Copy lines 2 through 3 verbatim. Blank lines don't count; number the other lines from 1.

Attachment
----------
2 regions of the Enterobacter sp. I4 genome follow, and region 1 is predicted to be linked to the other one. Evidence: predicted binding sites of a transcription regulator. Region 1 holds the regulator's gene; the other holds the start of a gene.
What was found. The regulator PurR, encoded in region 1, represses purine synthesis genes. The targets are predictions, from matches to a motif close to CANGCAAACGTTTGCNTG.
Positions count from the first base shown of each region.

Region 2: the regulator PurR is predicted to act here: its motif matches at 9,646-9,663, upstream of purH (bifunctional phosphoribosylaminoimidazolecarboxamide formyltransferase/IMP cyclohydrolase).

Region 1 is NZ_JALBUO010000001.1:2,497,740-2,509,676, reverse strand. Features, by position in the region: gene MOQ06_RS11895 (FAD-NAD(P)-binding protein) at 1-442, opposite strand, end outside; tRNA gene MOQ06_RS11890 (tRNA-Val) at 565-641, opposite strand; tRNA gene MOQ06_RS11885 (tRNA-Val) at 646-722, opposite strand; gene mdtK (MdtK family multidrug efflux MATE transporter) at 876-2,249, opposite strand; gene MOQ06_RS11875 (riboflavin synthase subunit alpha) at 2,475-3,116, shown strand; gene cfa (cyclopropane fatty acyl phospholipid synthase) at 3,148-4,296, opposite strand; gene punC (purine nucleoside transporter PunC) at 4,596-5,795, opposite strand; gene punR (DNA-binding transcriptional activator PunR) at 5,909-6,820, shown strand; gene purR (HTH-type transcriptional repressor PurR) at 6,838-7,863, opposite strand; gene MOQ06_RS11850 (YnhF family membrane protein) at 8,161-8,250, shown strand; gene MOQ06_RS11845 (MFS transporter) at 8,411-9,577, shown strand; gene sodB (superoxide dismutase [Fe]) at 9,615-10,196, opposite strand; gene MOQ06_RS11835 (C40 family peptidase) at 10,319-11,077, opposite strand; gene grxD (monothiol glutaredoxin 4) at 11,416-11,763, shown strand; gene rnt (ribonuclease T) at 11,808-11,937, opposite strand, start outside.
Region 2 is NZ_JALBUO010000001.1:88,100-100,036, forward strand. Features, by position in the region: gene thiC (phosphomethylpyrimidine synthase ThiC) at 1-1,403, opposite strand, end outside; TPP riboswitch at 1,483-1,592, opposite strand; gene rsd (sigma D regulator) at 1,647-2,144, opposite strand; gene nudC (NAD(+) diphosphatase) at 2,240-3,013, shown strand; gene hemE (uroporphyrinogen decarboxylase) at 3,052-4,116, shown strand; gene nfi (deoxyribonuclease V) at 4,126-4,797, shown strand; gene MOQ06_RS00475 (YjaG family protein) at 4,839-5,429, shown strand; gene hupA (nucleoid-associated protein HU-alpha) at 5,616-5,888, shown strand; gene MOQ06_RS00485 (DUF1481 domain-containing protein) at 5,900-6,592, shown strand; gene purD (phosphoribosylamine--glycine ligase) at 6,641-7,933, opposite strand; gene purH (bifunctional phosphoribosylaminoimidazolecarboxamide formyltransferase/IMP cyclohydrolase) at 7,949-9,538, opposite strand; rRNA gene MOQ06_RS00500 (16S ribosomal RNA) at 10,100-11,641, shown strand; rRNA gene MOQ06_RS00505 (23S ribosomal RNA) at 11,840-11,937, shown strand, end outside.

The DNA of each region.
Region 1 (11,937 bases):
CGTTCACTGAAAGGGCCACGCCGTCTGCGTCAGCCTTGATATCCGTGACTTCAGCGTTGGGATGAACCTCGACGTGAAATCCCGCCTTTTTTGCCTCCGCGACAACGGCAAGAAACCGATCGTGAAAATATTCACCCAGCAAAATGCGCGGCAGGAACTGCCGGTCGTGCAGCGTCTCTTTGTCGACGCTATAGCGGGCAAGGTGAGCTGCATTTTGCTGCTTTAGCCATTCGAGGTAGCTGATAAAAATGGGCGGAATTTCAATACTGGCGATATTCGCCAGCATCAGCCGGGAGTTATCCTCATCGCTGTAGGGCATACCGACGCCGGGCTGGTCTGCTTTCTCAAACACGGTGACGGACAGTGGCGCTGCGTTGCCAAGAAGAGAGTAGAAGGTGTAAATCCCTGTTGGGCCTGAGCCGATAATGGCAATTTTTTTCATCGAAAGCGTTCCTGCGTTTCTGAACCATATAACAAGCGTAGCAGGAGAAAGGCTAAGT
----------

What was found. The regulator PurR, encoded in region 1, represses purine synthesis genes. The targets are predictions, from matches to a motif close to CANGCAAACGTTTGCNTG.
Positions count from the first base shown of each region.